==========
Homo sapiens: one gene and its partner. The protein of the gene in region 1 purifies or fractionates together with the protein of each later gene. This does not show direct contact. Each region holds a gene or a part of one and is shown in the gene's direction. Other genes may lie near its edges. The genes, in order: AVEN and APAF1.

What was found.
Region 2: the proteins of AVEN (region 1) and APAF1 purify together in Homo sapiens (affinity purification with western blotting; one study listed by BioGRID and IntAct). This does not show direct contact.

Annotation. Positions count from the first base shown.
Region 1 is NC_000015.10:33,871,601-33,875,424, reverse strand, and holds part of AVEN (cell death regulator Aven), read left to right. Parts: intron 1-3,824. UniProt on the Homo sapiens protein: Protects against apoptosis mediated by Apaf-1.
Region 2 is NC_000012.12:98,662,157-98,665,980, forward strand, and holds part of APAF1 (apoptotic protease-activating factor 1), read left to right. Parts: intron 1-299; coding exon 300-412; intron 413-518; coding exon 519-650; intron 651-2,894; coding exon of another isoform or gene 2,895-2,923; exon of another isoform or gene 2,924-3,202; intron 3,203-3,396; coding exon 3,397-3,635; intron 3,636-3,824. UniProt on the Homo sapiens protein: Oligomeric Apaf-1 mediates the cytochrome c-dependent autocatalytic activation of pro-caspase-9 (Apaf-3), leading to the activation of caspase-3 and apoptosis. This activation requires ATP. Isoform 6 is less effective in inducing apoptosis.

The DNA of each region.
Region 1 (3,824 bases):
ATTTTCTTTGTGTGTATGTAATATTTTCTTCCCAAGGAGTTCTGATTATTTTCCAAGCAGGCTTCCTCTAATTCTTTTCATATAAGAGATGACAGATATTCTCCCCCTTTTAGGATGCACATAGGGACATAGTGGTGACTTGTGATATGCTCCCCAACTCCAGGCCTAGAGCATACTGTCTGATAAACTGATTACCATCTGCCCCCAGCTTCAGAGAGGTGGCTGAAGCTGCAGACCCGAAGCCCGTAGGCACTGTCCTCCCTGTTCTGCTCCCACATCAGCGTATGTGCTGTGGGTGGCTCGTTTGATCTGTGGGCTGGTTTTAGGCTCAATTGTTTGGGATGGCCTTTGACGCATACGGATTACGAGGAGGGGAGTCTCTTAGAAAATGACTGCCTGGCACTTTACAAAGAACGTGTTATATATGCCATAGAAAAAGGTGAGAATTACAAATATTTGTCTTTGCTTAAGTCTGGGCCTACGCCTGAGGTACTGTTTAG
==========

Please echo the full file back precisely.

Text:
Homo sapiens: one gene and its partner. The protein of the gene in region 1 purifies or fractionates together with the protein of each later gene. This does not show direct contact. Each region holds a gene or a part of one and is shown in the gene's direction. Other genes may lie near its edges. The genes, in order: AVEN and APAF1.

What was found.
Region 2: the proteins of AVEN (region 1) and APAF1 purify together in Homo sapiens (affinity purification with western blotting; one study listed by BioGRID and IntAct). This does not show direct contact.

Annotation. Positions count from the first base shown.
Region 1 is NC_000015.10:33,871,601-33,875,424, reverse strand, and holds part of AVEN (cell death regulator Aven), read left to right. Parts: intron 1-3,824. UniProt on the Homo sapiens protein: Protects against apoptosis mediated by Apaf-1.
Region 2 is NC_000012.12:98,662,157-98,665,980, forward strand, and holds part of APAF1 (apoptotic protease-activating factor 1), read left to right. Parts: intron 1-299; coding exon 300-412; intron 413-518; coding exon 519-650; intron 651-2,894; coding exon of another isoform or gene 2,895-2,923; exon of another isoform or gene 2,924-3,202; intron 3,203-3,396; coding exon 3,397-3,635; intron 3,636-3,824. UniProt on the Homo sapiens protein: Oligomeric Apaf-1 mediates the cytochrome c-dependent autocatalytic activation of pro-caspase-9 (Apaf-3), leading to the activation of caspase-3 and apoptosis. This activation requires ATP. Isoform 6 is less effective in inducing apoptosis.

The DNA of each region.
Region 1 (3,824 bases):
ATTTTCTTTGTGTGTATGTAATATTTTCTTCCCAAGGAGTTCTGATTATTTTCCAAGCAGGCTTCCTCTAATTCTTTTCATATAAGAGATGACAGATATTCTCCCCCTTTTAGGATGCACATAGGGACATAGTGGTGACTTGTGATATGCTCCCCAACTCCAGGCCTAGAGCATACTGTCTGATAAACTGATTACCATCTGCCCCCAGCTTCAGAGAGGTGGCTGAAGCTGCAGACCCGAAGCCCGTAGGCACTGTCCTCCCTGTTCTGCTCCCACATCAGCGTATGTGCTGTGGGTGGCTCGTTTGATCTGTGGGCTGGTTTTAGGCTCAATTGTTTGGGATGGCCTTTGACGCATACGGATTACGAGGAGGGGAGTCTCTTAGAAAATGACTGCCTGGCACTTTACAAAGAACGTGTTATATATGCCATAGAAAAAGGTGAGAATTACAAATATTTGTCTTTGCTTAAGTCTGGGCCTACGCCTGAGGTACTGTTTAG